Quinnipiac University students give Wallingford senior citizens tips on avoiding cyber fraud

Quinnipiac University students give Wallingford senior citizens tips on avoiding cyber fraud

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 WALLINGFORD — Reaching out to those most often targeted, three Quinnipiac University computer information system students gave a crash course in how to avoid and recover from cyber fraud at the Wallingford Senior Center Wednesday afternoon.

“It’s so nice that these kids come to teach the old how to steer clear of fraud,” said Gustavo Trujillo, of Wallingford. “It’s beautiful that they can do that.”

Having received the same kinds of predatory emails the students spoke about, Trujillo said he learned “how to take care of things.”

The students walked senior citizens through common schemes such as phishing, social engineering and ransomware.

Many of the methods, such as phishing and social engineering, attempt to trick victims into divulging social security numbers and bank information through websites masquerading as legitimate companies. One woman mentioned that she receives calls from people claiming to be IRS agents.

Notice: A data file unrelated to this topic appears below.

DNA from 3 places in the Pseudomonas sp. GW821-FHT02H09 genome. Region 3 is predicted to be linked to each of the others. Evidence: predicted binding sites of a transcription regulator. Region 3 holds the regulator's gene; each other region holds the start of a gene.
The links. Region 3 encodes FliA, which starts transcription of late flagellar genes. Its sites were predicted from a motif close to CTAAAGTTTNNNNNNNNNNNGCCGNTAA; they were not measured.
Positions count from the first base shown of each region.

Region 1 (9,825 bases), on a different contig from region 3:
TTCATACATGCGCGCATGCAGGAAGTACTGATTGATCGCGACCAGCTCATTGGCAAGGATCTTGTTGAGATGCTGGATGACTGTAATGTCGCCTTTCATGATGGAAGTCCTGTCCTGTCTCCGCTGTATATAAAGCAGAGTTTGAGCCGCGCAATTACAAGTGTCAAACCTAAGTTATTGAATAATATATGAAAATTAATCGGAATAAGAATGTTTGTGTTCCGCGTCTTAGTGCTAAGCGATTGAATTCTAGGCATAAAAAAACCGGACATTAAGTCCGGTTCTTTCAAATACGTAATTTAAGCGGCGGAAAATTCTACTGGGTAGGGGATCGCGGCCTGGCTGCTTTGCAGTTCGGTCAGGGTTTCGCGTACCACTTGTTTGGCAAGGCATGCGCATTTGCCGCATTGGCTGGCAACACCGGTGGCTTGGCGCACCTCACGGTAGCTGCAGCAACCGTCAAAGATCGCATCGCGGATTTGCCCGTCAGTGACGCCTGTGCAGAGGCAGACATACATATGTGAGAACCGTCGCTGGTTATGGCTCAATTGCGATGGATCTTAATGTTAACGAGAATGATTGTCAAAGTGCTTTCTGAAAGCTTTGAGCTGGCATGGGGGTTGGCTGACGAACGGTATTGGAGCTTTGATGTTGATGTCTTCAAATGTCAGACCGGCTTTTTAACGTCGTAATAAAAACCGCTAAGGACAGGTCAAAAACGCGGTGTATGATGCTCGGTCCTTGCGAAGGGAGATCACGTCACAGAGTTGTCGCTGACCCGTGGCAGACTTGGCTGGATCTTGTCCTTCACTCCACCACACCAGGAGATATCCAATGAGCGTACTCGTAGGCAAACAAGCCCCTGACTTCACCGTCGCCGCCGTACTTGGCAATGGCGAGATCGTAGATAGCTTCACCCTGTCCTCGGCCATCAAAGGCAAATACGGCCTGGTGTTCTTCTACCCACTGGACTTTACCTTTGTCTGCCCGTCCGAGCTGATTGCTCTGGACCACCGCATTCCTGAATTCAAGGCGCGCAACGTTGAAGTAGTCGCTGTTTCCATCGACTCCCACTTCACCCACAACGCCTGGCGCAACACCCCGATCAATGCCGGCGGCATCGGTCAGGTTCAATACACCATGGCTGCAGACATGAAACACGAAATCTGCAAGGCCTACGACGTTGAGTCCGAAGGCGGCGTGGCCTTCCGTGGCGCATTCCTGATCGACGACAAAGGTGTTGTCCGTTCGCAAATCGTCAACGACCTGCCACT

“This is something we want to help you guys avoid at all costs,” said Quinnipiac student Austin Kuppek.

Using passwords with symbols instead of letters and not including public information, like a name or birth date, can frustrate hackers’ attempts to guess passwords. Steven Koch, the third student presenting, said he often will check suspicious web links through search engines. Verification services such as Norton Safe Web will also show if a website is legitimate.

Even the best practices cannot prevent the theft of information from companies storing it on their servers. Student Vincent Deriu cited the Equifax breach, which reportedly released the personal information of nearly half the American population, and Target’s loss of millions of people’s data, including credit card information.

“Even the biggest companies are vulnerable to data breaches,” he said.

For those who have already fallen prey to identity theft, Deriu recommended reporting the fraud to the police and the bank or company which issued any compromised cards, as well as filing a fraud victim statement with a credit bureau.

After they have all been alerted, he recommended creating an account with a credit monitoring service and updating antivirus programs.

Ramesh Subramanian, the students’ professor, said the young and elderly are particularly at risk of cyber fraud. The presentation raised awareness and allowed his students to practice teaching skills to others.

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